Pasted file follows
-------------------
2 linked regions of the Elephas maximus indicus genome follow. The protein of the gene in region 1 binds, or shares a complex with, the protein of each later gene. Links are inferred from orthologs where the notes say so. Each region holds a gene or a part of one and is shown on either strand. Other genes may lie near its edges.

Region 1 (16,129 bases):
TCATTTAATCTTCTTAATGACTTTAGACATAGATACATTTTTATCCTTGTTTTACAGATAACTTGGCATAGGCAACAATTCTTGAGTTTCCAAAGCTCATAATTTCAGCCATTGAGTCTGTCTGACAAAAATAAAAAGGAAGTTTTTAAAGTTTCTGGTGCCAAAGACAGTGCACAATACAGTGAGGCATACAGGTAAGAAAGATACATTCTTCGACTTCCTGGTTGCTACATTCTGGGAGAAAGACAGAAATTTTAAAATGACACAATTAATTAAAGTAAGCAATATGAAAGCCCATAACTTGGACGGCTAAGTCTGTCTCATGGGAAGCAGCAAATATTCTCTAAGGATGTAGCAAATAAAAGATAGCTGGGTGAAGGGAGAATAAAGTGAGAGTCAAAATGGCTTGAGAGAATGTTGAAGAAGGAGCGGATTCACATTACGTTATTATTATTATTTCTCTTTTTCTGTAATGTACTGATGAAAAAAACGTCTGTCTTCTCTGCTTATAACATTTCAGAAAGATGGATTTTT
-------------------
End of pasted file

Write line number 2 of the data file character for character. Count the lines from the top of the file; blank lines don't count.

Region 1 (16,129 bases):